Archive for May, 2010

Another bet

The other day, myself and a friend were discussing ways for me to get him kicked out of the country.  We ended up settling on two different options.

  1. If I become the Attorney General of the United States, he has to leave the country forever and turn in his passport at a foreign embassy.
  2. If I become the Secretary of Homeland Security of the United States, he has to do the same thing.

My first act as office holder of either of those two offices would be to get him kicked out of the country and get him placed onto a terrorist watch list. 


I then tried to get a third title added, the directory of cyber security (sometimes referred to as the cyber czar, this is a new position created by President Obama).  He said to this “No, I’m not going to go for that one.”

I then replied “You’re not going for that because you think that I might actually be able to get the position!”

“I know!” he answered.

Well, if I do ever get it, I’m still going to attempt to get him booted out of the country.

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Sometimes, my reputation proceeds me.

  1. A few weeks ago, I had a slight change in my reporting structure at work.  In the very first meeting with my new team, it was said of me “Terry, we hear that you hate spam more than anyone else in the world.”
  2. A couple of days ago, I was having a chat with a potential new manager for me (my fourth one this year), and when he entered my office, he said to me “Oh, I’ve heard a lot about you and how much you know about spam.”
  3. This past weekend, I saw the Lost season finale.  Another couple was there whom I hadn’t met before.  Apparently some other friends had been chatting me up a bit (you know who you are, thanks for that) because they said “Terry… magician?”

It’s nice to have an impact before I’ve even arrived.

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I’m not much of a fan of soccer, but I do enjoy watching the World Cup.  Even though they are perennial losers, I still enjoy cheering for England, the country where I used to live.  There’s no point in cheering for the United States, they have no chance of winning.

Anyhow, I came across this video created by Nike.  It’s entertaining, especially the part from 2:20 – 2:25.

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I can hear my neighbor beneath me snoring every single night.  It’s loud.  And it comes through the floor.  I’ve decided to nickname “Baron von Snores-a-lot”, or the Red Baron for short.

I have only seen him twice.  He seems to be a guy in his 40’s or 50’s, not particularly overweight but smokes.  I saw him as I was coming back from getting my mail, and as I passed him I thought to myself “There’s the Baron.”  How can one person make so much noise unconsciously?  It’s unbelievable! Ohhhh!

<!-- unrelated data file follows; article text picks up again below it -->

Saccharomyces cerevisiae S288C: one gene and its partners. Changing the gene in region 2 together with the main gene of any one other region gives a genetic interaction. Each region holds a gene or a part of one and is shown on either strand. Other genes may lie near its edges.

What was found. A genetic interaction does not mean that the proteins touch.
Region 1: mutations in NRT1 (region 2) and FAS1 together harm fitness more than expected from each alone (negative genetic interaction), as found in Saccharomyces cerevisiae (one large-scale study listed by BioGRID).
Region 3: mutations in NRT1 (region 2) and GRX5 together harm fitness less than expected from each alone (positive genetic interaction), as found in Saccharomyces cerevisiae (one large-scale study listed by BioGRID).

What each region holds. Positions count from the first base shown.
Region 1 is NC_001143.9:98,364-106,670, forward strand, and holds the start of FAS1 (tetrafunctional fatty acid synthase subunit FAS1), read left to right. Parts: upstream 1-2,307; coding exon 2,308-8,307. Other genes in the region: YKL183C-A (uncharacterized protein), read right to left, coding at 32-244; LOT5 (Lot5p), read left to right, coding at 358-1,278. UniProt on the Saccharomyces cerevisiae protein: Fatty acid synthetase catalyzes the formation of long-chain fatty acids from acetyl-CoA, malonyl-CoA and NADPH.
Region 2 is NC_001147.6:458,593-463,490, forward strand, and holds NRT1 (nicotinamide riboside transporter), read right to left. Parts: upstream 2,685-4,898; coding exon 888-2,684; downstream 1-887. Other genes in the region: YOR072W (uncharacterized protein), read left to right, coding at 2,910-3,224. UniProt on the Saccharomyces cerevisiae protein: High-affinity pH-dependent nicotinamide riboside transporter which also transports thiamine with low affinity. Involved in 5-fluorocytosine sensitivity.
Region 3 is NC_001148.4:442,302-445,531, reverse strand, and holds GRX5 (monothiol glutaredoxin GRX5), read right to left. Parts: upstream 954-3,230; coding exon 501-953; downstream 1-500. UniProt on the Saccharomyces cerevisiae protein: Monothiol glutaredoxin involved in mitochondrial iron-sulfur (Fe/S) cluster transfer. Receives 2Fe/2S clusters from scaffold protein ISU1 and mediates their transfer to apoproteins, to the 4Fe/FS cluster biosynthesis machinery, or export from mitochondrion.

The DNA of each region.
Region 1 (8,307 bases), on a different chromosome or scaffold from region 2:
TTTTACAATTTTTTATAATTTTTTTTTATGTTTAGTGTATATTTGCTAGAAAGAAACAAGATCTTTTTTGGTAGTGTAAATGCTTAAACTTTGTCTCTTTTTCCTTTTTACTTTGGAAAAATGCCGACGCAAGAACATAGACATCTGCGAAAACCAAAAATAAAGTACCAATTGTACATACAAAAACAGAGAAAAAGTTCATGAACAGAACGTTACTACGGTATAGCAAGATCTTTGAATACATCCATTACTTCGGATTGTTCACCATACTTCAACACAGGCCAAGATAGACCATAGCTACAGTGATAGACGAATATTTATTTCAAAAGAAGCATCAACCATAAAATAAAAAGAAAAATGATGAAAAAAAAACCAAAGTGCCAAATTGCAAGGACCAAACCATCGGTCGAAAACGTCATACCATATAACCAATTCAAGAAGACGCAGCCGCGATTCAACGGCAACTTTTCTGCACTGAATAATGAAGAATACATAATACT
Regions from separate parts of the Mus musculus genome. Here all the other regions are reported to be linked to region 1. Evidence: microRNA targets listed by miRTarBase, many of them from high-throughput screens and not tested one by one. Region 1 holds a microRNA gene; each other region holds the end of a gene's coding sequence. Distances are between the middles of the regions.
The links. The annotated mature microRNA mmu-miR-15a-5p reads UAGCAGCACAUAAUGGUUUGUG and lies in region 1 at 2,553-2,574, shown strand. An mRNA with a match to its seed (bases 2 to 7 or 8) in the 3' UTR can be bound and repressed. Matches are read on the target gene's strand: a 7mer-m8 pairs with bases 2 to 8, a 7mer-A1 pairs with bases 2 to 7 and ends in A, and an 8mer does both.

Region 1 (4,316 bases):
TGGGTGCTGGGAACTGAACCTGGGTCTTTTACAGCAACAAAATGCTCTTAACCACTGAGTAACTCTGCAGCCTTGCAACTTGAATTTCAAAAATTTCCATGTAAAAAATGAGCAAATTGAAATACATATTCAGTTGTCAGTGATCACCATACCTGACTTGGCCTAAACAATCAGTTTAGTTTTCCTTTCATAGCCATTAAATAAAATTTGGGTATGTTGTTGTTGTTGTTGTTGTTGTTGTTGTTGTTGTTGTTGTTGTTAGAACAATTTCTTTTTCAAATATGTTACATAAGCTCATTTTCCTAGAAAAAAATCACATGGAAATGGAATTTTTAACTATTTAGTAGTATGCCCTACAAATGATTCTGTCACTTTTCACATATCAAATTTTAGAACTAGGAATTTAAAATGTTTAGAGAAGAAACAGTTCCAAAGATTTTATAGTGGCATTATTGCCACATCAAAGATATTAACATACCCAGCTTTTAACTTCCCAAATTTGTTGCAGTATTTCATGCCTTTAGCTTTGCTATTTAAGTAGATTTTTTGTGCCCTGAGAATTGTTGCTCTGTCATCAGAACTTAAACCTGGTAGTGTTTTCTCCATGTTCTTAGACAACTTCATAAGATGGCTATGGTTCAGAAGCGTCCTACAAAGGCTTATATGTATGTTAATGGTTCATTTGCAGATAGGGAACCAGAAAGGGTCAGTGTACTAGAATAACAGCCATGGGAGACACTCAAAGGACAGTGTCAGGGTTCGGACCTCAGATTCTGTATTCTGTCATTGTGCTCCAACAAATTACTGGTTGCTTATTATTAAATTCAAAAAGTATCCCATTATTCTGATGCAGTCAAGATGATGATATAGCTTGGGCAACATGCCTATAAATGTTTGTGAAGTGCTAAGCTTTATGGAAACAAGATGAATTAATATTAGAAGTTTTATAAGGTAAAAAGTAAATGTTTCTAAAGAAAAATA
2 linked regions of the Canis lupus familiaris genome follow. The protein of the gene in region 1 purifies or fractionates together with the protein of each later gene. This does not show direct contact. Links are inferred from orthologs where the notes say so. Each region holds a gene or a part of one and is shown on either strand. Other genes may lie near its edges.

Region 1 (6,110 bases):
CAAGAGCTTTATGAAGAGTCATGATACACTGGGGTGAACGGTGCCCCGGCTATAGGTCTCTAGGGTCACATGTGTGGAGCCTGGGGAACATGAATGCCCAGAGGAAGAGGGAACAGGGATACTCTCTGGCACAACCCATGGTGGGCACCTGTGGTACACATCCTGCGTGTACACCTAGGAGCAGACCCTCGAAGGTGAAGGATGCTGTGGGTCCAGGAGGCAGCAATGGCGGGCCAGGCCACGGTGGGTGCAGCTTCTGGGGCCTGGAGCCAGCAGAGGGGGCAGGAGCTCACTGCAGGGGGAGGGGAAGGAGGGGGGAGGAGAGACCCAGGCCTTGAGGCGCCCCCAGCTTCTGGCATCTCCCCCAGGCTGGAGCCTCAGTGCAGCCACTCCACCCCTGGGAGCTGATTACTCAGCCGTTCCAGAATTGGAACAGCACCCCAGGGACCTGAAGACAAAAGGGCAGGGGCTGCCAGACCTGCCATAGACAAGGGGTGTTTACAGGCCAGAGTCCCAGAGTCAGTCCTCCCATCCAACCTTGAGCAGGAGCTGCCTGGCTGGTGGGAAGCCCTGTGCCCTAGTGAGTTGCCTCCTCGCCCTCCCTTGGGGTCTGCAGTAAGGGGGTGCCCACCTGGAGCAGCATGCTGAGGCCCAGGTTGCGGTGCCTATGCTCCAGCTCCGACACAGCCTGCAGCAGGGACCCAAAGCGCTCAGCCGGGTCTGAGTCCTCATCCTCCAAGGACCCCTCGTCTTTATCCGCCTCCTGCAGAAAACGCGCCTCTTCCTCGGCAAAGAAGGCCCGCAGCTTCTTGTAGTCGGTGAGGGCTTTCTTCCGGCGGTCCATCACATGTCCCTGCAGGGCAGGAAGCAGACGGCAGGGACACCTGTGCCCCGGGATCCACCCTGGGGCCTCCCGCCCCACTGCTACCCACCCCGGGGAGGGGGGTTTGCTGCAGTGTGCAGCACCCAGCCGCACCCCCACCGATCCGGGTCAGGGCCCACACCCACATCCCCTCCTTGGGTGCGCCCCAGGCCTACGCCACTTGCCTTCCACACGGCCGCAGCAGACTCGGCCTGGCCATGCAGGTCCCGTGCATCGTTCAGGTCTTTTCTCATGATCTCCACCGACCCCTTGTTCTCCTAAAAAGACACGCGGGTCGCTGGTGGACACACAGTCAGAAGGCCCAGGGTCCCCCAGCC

I decided to sleep on my couch one evening.  I just couldn’t be bothered to go to bed because the Red Baron goes to bed earlier than I do. He switches on his nocturnal chainsaw and keeps me up.  Why is it my neighbors just can’t leave me be in peace?  Like the ones to south of me?

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I closed another option position today using my paranoid strategy.  I bought put options on Owens Corning on May 6.  They were up, then down, and now up again.  Since they expire in 2 days and are now making money for me, and since the market is now oversold, I decided to close them down.  I can’t take the heat.

However, I closed them for a nice 67% gain in two weeks.  Counting all of my open positions as of this minute, then trading options I am up 45% on the capital I have expended in two weeks.  That includes 5 winners and 3 losers.  I have made more on my active trading in two weeks than I did in my Lazy Portfolio in 5 months (before the correction).  I’m not ready to switch to options trading, but I have been proven right over the past little while.  The only times I have been wrong is when I have gone long on the market (ie, bought calls).  In fact, all of my losers are call options.  I need to stick to my downside strategy.

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This past weekend I did another dance performance (video to be posted sometime, I forgot to take my own camera along).  The idea for this performance, however, differed from previous ones.  Whereas in previous ones it was about the dance and my own personality took a bit more of a back seat, this was the reverse.

This time around, my goal was to do a dance performance blind-folded.  Thus, the goal was to do a routine without sight and thus incorporate a little bit of magic into it.  As I explained, I had been thinking about how to do this for a while.  The effect is that I am doing something that appears nearly impossible.

It’s essentially a memory effect.  After doing the routine over and over again with my instructor, I started to get a “feel” for things.  I memorized how many steps each pattern took, the relative position of rotations (ie, when we turned, I knew which direction I was pointed) and then on Fridays when I would go and do regular dancing, I got a feel for how big the ballroom would be.  Then, when doing the dance performance, the first 1/3 of the routine was done normally, and I then put on a blindfold for the next 1/3.